Review: Stoner & Spaz by Ron Koertge

Comments: 3



In Stoner & Spaz, Ron Koertge gives us Ben Bancroft, a sixteen-year-old obsessed with movies and his own cerebral palsy. He’s so focused on how he assumes his body looks to others that he stays in the theater until after the credits are over, in “the comforting dark” so people won’t stare at him. One arm and leg are most affected by his CP, and he doesn’t use any mobility aids. Although my physicality is very different, the sixteen-year-old me of long ago nodded and winced in recognition. I liked Ben’s responses to his friend and sometimes sexual partner, chaotic cocaine addict Colleen, who smokes pot when she can’t get her drug of choice. Yet, I wish that his interactions with other people who see him only as Spaz weren’t glossed over for the sake of focusing on her.

Stoner & Spaz at GoodreadsBen’s situation is presented somewhat piteously, which may turn off readers of any age. He’s been abandoned by his “unstable” mom, and now lives with his grandmother who picks out clothes he hates. He escapes into films, and especially loves monster movies. Early in the novel, Colleen wants to get high in the alley behind the theater and invites him to come along. He thinks: “First of all, no way am I gimping down the aisle during Monster Week while the lights are still on. People will think I’m part of the show.” Ben observes that he is “all of a sudden totally conscious of [his]body” when she returns and sits next to him, but the truth is, he’s always aware of it: he’s simply more aware when Colleen touches him. His narration is never far from the body he often describes brutally:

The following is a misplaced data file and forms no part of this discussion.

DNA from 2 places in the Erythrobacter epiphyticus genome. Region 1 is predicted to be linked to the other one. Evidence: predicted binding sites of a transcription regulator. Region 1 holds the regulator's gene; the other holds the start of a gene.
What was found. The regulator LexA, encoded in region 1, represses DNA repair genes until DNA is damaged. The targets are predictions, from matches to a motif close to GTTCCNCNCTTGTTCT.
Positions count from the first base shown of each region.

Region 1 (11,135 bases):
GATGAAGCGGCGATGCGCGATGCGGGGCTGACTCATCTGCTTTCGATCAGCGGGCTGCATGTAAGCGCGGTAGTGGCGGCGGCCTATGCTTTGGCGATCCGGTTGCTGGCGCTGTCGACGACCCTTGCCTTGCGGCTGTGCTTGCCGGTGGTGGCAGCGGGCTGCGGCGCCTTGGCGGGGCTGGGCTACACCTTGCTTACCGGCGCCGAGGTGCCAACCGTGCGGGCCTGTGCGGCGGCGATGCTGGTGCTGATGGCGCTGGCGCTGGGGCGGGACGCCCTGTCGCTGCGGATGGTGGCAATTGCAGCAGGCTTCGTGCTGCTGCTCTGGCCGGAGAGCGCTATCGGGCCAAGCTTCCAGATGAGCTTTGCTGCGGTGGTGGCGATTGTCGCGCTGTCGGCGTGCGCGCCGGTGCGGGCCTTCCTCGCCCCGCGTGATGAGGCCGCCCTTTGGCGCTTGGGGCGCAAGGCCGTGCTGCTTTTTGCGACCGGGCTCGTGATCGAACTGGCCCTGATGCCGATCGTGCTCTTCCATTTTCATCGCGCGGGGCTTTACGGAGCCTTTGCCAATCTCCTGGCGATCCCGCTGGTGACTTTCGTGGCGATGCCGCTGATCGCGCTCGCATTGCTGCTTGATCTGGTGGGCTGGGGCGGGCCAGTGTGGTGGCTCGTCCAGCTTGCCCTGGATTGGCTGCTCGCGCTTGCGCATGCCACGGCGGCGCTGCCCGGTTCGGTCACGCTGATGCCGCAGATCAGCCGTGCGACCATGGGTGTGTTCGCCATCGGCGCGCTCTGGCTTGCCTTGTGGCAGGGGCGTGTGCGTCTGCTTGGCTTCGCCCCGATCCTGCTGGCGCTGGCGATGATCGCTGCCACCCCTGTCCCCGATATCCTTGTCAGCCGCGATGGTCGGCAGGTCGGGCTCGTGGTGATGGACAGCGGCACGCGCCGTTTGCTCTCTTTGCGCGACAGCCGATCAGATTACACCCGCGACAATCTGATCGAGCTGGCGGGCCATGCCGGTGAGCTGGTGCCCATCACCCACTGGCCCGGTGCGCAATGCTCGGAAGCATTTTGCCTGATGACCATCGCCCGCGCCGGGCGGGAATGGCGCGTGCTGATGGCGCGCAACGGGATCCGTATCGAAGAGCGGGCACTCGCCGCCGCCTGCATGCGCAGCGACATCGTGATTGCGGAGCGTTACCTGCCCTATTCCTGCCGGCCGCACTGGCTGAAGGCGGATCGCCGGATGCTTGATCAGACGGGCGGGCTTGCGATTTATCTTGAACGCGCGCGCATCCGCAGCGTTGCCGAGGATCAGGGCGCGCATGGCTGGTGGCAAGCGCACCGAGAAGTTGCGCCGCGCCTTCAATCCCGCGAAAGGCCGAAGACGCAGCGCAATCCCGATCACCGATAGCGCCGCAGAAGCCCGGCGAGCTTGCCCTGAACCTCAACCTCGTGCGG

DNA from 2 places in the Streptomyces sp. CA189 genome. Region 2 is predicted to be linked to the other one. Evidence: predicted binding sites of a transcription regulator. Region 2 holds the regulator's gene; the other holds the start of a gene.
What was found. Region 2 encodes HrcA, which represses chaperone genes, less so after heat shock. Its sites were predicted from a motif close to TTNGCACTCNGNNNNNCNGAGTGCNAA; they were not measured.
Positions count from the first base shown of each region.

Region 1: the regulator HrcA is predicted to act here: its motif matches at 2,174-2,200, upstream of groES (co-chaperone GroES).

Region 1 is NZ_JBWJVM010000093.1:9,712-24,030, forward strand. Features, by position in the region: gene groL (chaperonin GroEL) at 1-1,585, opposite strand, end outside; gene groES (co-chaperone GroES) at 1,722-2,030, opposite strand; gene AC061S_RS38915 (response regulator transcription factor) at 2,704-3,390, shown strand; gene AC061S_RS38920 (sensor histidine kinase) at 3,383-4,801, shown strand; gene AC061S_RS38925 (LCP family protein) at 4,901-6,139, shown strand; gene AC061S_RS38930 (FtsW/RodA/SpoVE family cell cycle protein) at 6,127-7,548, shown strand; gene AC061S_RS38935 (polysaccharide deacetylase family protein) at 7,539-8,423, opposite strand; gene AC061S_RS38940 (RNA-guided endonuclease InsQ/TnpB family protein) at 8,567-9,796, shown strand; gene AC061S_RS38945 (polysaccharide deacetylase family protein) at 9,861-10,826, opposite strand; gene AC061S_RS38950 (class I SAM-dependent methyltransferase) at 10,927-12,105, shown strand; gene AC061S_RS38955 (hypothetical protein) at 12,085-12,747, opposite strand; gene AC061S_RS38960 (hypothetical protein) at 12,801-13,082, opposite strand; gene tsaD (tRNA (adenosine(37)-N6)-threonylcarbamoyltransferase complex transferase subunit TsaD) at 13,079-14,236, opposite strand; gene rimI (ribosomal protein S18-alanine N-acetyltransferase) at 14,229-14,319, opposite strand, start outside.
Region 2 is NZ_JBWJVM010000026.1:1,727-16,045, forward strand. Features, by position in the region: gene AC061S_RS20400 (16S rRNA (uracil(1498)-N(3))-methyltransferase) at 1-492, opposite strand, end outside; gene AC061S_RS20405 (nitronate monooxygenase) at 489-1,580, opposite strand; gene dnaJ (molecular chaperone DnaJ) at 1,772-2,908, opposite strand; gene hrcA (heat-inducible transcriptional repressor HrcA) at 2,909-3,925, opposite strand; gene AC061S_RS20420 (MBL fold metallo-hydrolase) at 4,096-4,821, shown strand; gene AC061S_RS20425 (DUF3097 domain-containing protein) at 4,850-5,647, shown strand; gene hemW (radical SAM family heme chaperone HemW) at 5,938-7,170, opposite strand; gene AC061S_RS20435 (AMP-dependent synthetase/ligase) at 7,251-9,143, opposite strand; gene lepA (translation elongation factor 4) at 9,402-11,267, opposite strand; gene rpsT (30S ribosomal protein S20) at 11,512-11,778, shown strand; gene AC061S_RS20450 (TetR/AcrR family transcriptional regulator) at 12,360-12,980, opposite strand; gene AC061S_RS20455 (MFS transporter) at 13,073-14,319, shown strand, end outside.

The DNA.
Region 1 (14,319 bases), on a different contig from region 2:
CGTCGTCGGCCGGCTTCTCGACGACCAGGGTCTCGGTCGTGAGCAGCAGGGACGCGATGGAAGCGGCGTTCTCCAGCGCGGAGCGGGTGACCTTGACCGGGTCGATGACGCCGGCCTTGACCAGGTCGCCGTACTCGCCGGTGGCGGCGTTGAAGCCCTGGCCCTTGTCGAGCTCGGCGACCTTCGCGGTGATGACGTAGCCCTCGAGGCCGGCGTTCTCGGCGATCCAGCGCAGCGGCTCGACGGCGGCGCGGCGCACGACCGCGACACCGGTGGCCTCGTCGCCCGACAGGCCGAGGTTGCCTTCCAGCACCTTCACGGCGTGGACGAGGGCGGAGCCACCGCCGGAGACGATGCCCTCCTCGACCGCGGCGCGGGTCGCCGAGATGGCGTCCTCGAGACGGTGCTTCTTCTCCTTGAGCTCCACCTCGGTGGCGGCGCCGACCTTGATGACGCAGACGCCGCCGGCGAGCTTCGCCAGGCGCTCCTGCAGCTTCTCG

My elbow is touching hers, and it’s like being plugged into a wall socket. Not that it’s some big horndog charge, either. I don’t mean that. It’s the way she’s talking to me. To me. I know what sex is. Guys in the hall talk about it. Or girls acting tough. But I only hear things, see? I get them secondhand. On the rebound. Life as an eavesdropper.

Ben’s certainty that he will never have a social or sexual life is troubling to me as an adult reader, but I recognize that young adults may see themselves in him. I remember this feeling, when there was no projecting forward into the future; there was only right now.